In 1913, Escoffier met Kaiser Wilhelm II on board the SS Imperator, one of the largest ocean liners of the Hamburg-Amerika Line. The culinary experience on board the Imperator was overseen by Ritz-Carlton, and the restaurant itself was a reproduction of Escoffier's Carlton Restaurant in London. Escoffier was charged with supervising the kitchens on board the Imperator during the Kaiser's visit to France. One hundred and forty-six German dignitaries were served a large multi-course luncheon, followed that evening by a monumental dinner that included the Kaiser's favourite strawberry pudding, named fraises Imperator by Escoffier for the occasion. The Kaiser was so impressed that he insisted on meeting Escoffier after breakfast the next day, where, as legend has it, he told Escoffier, "I am the Emperor of Germany, but you are the Emperor of Chefs." This was quoted frequently in the press, further establishing Escoffier's reputation as France's pre-eminent chef.[9]

Ritz gradually moved into retirement after opening The Ritz London Hotel in 1906, leaving Escoffier as the figurehead of the Carlton until his own retirement in 1920. He continued to run the kitchens through World War I, during which time his younger son was killed in active service.[3] Recalling these years, The Times said, "Colour meant so much to Escoffier, and a memory arises of a feast at the Carlton for which the table decorations were white and pink roses, with silvery leaves – the background for a dinner all white and pink, Borscht striking the deepest note, Filets de poulet à la Paprika coming next, and the Agneau de lait forming the high note."[10]

In 1928 he helped create the "World Association of Chefs Societies" and became its first president.[11]

Death[edit]

Escoffier died on February 12, 1935, at the age of 88, in Monte Carlo, a few days after the death of his wife.

Publications[edit]

Ma Cuisine (1934)
  • Le Traité sur L'art de Travailler les Fleurs en Cire (Treatise on the Art of Working with Wax Flowers) (1886)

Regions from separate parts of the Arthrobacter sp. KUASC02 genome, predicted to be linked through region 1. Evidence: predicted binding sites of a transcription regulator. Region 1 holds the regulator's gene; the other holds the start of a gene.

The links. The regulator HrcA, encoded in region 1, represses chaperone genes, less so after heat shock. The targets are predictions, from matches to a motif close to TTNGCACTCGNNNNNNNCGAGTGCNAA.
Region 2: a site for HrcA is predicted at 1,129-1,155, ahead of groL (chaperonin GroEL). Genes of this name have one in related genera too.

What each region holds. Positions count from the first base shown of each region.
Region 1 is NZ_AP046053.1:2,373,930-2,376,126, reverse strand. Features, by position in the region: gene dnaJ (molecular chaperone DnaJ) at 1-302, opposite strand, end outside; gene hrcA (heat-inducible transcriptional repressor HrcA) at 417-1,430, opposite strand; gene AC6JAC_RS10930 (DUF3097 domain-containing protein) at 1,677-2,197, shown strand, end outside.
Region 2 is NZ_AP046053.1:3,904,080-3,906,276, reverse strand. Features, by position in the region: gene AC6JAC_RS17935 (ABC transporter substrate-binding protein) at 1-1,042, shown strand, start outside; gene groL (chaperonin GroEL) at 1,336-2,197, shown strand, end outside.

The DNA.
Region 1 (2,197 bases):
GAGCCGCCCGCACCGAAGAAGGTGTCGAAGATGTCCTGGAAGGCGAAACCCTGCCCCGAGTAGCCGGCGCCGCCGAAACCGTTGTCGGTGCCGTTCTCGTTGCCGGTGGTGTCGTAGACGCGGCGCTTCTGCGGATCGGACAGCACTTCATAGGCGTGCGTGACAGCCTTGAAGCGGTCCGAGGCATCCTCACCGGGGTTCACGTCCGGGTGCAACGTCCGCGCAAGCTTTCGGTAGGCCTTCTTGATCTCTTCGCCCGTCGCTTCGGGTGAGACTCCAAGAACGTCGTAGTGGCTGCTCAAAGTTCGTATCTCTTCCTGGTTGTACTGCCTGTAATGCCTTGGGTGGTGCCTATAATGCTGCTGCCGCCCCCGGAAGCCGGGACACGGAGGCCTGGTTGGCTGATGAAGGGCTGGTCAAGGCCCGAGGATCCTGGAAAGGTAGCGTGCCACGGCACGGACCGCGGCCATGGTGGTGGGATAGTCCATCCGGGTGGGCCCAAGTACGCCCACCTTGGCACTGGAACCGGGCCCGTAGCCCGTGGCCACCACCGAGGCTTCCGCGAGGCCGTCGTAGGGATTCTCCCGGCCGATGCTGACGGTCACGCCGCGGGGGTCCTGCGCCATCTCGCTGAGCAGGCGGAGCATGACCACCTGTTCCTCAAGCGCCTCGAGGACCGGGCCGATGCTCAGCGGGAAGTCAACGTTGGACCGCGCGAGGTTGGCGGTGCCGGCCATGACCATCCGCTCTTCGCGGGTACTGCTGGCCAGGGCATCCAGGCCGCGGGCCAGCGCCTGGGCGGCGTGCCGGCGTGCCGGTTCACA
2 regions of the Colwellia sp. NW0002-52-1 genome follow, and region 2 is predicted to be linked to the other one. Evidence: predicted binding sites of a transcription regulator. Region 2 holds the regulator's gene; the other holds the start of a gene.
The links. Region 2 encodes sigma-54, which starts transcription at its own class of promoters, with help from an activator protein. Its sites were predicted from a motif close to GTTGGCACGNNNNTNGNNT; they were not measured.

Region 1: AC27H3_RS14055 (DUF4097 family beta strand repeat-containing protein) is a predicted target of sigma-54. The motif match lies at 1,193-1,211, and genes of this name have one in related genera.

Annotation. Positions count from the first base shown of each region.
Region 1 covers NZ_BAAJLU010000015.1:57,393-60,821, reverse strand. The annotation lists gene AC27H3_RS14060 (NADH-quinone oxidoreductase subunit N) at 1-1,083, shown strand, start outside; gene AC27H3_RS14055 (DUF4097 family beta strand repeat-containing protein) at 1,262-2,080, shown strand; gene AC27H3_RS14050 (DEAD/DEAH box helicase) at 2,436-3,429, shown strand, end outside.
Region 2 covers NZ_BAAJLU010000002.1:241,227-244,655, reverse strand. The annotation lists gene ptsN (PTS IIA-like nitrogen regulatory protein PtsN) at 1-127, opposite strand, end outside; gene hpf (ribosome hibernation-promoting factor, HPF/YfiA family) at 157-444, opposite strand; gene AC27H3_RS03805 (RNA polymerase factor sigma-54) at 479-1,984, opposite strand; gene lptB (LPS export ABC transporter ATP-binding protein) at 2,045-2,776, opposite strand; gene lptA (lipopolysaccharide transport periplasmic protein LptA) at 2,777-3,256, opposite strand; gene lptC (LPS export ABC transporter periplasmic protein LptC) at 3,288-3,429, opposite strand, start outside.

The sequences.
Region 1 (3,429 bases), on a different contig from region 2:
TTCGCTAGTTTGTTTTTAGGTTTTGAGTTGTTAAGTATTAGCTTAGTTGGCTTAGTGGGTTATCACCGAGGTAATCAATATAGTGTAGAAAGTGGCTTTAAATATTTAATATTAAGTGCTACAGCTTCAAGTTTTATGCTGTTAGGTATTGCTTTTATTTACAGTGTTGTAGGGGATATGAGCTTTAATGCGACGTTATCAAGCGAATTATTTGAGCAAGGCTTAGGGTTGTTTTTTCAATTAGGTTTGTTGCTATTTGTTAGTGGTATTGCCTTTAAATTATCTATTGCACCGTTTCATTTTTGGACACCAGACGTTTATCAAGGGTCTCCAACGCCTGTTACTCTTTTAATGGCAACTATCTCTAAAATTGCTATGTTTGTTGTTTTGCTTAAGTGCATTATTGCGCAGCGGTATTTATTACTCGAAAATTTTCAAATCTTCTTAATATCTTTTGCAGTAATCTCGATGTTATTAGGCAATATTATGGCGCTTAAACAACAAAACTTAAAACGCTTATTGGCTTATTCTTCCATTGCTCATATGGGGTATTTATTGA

• Le Guide Culinaire (1903)
  • Les Fleurs en Cire (new edition, 1910)
  • Le Carnet d'Epicure (A Gourmet's Notebook) monthly magazine published from 1911 to 1914.
  • Le Livre des Menus (Recipe Book) (1912)
  • L'Aide-memoire Culinaire (1919)
  • Le Riz (Rice) (1927)
  • La Morue (Cod) (1929)
  • Ma Cuisine (1934)
  • 2000 French Recipes (1965, Translated to English by Marion Howells) ISBN 1-85051-694-4
  • Memories of My Life (1996, from his own life souvenirs published by his grandson in 1985 and translated into English by L. Escoffier, his great granddaughter in-law), ISBN 0-471-28803-9
  • Les Tresors Culinaires de la France (2002, collected by L. Escoffier from the original Carnet d'Epicure)

References[edit]

  1. ^ Claiborne, Craig & Franey, Pierre. Classic French Cooking
  2. ^ Gillespie, Cailein & Cousins, John A. European Gastronomy into the 21st Century, pp. 174–175 ISBN 0-7506-5267-5
  3. ^ a b c d Ashburner, F."Escoffier, Georges Auguste (1846–1935)", Oxford Dictionary of National Biography, Oxford University Press, 2004; online edition, May 2006, accessed 17 September 2009
  4. ^ The Times, 13 February 1935, p. 14; and 16 February 1935, p. 17
  5. ^ Escoffier, Auguste, A Guide to Modern Cookery, p. 405 (English translation of Le Guide Culinaire, by H. L. Cracknell and R. J. Kaufmann) ISBN 0-471-29016-5
  6. ^ Augustin, Andreas. "Famous Hotels in the World - London: The Savoy", 4Hoteliers, 30 October 2006, accessed 4 September 2013
  7. ^ Brigid, Allen. "Ritz, César Jean (1850–1918)", Oxford Dictionary of National Biography, Oxford University Press, September 2004; online edition, May 2006, accessed 18 September 2009
  8. ^ The Times, 13 February 1935, p. 14
  9. ^ James, Kenneth. Escoffier: The King of Chefs., 2006. ISBN 1-85285-526-6
  10. ^ The Times, 16 February 1935, p. 17
  11. ^ http://en.wikipedia.org/wiki/World_Association_of_Chefs_Societies

Further reading[edit]